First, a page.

Additionally, the romantic plot got creepy in various parts, with an obsessiveness that wasn’t enjoyable. It’s very possible that the translation leads to this heightened creepiness, but if the book is this creepy in the original Turkish, it is a cause for concern.

In conclusion, I’d recommend reading it if you are a literature enthusiast. This isn’t a light read, even though the plot summary makes it sound like it.

My Name Is Red | Orhan Pamuk

My Name is Red,
by Orhan Pamuk, translated by Erdağ M. Göknar
Published by Vintage (2002)
Rating: ***** 

I’m not sure I will be able to do justice to the plot of My Name Is Red. It’s difficult to put into words. In essence, it is a murder mystery. An individual, Elegant has been murdered, and his corpse lies undiscovered at the bottom of a well. Speaking from the afterlife, he hopes that his body is found soon and that the murderer is captured.

However, Elegant is not the sole narrator through the book. Each fresh chapter introduces a new character to the story, and ends up explaining their backstory, alongwith how much they know about the murder of Elegant. As we learn more about the motives for murder, so we learn about the motives behind art, and the possibilities of its interpretation.

Pamuk’s consistency with exploring the blurring of lines in the confluence between the East and the West continues here as well. Each narrator, though modernist, has an intriguing take on the value and role of art in a person’s life. So too, does each narrator have a perspective on whom the likely murderer is. Pamuk unravels the plot slowly, allowing for these philosophical discussions and beliefs to be exposed in as nuanced a manner as possible. Pamuk manages to portray the 16th century world, full of its own contradictions, and capture it in a manner that is wholesome and enjoyable.

However, if you are reading Pamuk purely for the murder mystery – this might not live up to your expectations. There’s barely any distinction drawn in the likelihood that one of the narrators may have murdered elegant, which leaves room for a lot of doubt, and a lot of tension, one that Pamuk diffuses in a manner that isn’t all that appreciable. The narratives is skewed and feels heavily-strung together.

As a result, Pamuk’s novel gets 5-stars on its value as a text and its contribution to my understanding of ideas that it presents – lucid, simplistic, and detailed. However, as a pure literary text, my jury will have to wait for a re-read. Or multiple re-reads.

Snow | Orhan Pamuk

Snow,
by Orhan Pamuk, translated by Maureen Freely
Published by Vintage International (2005)
Rating: **** 

Snow is essential reading.

In two distinct parts, the book follows the story of Ka (the shortened form of Kar, which is “Snow” in Turkish).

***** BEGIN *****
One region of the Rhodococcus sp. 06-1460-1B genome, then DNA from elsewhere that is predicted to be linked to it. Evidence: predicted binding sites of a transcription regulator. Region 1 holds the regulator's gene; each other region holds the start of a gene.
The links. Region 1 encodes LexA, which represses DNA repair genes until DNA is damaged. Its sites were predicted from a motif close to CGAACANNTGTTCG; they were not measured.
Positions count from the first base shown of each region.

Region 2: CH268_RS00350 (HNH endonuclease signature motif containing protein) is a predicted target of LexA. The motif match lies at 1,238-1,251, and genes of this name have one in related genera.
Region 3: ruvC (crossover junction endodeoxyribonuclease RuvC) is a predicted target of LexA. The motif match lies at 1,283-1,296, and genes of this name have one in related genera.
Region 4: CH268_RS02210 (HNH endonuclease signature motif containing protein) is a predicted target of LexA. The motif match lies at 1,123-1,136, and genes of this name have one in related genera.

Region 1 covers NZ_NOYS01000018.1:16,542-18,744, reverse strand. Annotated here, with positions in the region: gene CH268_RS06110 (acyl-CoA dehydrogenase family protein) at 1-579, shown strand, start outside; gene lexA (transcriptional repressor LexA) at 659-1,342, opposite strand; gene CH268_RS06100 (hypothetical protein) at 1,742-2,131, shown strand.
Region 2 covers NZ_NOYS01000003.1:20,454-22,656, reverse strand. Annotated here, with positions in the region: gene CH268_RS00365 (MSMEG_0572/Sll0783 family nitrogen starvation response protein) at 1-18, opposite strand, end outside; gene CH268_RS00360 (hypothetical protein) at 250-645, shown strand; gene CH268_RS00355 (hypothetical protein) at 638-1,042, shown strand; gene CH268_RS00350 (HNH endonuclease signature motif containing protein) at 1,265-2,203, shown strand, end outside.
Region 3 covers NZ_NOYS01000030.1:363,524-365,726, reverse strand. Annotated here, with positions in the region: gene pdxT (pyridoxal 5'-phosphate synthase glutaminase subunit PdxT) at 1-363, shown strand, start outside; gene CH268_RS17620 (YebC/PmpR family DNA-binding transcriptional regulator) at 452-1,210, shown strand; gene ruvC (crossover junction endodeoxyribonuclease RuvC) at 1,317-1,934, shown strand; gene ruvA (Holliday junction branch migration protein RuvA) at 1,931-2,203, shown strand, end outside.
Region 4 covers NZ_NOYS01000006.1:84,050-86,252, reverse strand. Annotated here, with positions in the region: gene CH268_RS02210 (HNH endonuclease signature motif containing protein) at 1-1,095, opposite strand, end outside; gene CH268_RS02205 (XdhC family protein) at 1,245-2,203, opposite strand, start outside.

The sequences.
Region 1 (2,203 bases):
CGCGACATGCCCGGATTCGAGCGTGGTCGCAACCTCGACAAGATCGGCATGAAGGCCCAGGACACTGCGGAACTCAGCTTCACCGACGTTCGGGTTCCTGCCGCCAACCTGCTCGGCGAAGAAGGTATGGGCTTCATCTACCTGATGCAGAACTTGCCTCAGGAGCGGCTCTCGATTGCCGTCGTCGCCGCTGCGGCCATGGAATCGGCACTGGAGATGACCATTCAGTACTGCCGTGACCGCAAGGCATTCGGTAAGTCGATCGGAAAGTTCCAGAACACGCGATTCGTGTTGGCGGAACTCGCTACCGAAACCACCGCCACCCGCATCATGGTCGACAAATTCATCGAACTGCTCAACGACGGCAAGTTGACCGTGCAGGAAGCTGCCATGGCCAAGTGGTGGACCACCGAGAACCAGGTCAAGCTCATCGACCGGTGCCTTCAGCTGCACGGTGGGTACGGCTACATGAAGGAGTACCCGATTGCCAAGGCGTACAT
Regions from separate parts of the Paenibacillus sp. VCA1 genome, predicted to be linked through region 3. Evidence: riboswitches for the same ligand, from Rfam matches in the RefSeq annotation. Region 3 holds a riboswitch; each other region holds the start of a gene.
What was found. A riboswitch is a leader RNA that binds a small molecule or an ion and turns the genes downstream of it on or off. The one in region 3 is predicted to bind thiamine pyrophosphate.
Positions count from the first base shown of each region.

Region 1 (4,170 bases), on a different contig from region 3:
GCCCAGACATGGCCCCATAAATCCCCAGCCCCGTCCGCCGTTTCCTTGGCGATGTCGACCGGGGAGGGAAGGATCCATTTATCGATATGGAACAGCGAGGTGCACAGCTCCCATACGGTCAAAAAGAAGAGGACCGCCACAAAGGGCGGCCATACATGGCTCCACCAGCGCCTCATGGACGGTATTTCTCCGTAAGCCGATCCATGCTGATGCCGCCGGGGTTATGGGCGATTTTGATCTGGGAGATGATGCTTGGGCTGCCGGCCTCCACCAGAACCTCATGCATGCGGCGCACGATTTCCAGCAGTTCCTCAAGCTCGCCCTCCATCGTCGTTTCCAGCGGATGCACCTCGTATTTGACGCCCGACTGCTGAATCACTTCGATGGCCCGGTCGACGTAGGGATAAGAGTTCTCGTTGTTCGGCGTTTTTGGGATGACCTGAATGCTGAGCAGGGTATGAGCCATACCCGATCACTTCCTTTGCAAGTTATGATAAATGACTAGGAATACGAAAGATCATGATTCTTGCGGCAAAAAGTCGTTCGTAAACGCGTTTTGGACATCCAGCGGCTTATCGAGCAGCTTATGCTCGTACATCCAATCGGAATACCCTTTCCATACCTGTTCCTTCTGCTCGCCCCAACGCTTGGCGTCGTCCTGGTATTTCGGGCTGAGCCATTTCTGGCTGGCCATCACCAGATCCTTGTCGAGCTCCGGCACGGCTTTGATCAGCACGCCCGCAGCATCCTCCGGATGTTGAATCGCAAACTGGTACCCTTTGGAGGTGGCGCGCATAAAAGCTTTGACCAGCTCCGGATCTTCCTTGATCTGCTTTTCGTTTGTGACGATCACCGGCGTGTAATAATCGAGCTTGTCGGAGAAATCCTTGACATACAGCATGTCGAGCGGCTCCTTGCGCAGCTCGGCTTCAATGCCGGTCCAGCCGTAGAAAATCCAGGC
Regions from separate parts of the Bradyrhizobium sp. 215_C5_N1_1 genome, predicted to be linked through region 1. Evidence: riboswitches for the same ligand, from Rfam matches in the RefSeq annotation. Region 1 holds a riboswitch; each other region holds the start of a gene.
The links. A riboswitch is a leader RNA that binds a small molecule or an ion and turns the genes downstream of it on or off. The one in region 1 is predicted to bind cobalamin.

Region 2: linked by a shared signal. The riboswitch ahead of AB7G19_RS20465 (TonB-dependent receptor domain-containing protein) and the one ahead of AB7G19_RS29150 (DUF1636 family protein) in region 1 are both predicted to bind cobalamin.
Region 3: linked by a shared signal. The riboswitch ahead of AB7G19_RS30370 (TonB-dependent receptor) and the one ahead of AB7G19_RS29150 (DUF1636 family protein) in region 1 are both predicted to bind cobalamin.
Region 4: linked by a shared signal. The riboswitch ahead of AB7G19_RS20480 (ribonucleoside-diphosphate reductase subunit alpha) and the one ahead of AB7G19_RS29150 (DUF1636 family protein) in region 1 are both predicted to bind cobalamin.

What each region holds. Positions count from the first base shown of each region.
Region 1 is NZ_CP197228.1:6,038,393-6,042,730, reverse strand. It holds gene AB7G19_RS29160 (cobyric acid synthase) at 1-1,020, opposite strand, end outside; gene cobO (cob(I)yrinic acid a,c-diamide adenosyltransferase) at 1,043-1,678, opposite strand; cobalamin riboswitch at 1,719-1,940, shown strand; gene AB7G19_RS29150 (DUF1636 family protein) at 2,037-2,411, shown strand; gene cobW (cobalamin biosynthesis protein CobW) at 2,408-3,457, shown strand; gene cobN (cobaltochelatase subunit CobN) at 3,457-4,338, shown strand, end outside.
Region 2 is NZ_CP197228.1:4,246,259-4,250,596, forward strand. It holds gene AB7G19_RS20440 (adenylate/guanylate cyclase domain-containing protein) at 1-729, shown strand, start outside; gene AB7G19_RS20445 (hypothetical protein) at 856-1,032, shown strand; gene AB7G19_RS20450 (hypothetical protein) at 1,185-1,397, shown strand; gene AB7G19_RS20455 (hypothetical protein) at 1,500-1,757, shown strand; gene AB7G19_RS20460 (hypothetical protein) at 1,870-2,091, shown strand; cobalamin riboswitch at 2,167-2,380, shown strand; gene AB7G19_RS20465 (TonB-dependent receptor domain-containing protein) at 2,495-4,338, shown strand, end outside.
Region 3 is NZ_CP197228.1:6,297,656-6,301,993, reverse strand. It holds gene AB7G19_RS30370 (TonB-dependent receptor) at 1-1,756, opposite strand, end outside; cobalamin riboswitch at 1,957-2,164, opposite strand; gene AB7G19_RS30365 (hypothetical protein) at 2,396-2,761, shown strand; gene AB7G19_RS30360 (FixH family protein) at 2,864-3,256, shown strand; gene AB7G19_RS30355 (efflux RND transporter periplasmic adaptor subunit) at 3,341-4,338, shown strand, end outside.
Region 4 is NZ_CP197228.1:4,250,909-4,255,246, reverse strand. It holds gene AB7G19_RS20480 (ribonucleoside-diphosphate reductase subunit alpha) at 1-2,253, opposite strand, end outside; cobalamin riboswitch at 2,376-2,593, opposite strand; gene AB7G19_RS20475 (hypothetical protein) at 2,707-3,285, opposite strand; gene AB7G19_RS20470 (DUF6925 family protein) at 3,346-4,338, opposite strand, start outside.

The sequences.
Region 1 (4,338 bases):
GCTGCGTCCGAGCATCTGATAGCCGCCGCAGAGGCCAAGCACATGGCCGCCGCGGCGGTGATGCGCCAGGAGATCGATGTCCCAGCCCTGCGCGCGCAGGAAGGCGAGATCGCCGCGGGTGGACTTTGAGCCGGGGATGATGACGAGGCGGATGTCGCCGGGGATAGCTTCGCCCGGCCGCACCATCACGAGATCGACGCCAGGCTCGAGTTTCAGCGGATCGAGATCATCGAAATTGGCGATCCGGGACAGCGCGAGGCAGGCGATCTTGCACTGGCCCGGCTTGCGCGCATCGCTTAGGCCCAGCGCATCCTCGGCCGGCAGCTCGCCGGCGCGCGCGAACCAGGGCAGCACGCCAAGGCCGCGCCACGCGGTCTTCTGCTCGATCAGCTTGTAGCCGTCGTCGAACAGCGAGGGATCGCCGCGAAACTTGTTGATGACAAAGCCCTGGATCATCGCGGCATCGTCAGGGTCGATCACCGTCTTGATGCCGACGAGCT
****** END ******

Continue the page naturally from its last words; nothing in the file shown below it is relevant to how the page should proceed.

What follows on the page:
The first part follows Ka’s discovery of Islam. It begins as Ka reunites with Ipek (a woman he once loved), who has recently divorced Muhtar, owing to his interest in political Islam. Ka meets Muhtar, and is introduced to Muhtar’s experience with Islam. During that meeting, he is accused, alongwith Muhtar, for a recent public shooting for which an Islamic extremist group claimed responsibility.

Ka begins to write, composing a poem, “Snow”, and several other poems. Ipek urges Ka to visit a Sheikh, and they have an astounding conversation on the value of organized religion in an individual’s life. Ka, although hesitant to accept religion – claiming it to be “backward”, chooses to accept instead, that his poetry is a gift from God – an unnamed entity. Following this interaction, Ka continues to meet people with different experiences of Islam. He meets a self-identifying Muslim radical as well as Islamic feminists.

Reflective of a newly independent Turkey, there are growing tensions between secularists and Islamists, which ends up blowing out of proportion at a televised event. The police and military impose martial law, and Ka is taking in for questioning once more. Upon his release, he meets an actor who identifies as a Turkist Republican, who ends up orchestrating – in a spectacular sequence, both a coup d’état and a coup de théâtre.

The second part deals with a denouncing of the coup. True to Pamuk, there is a post-modernism in his introduction as the narrator of the book. We fast-forward four years, and explore Turkey post-Ka’s life, and reconstruct events leading to his demise.

You’ll notice that my plot summary elaborates one part of the book far more than it does the second. This is intentional. If you’re intrigued by what the first part holds, the second part is a deeper dive into all things so related, and I would recommend reading the book to find out more.

The characters are phenomenally crafted. My usual criticism of Pamuk involves a comment on how characters are just one-dimensional individuals. But here, every single character is developed well, with backstories that keep you hooked, and motives that you find yourself questioning at every turn. There is no black-and-white, only grey, and it’s very easy to fall in love with, and hate Ka and his crew.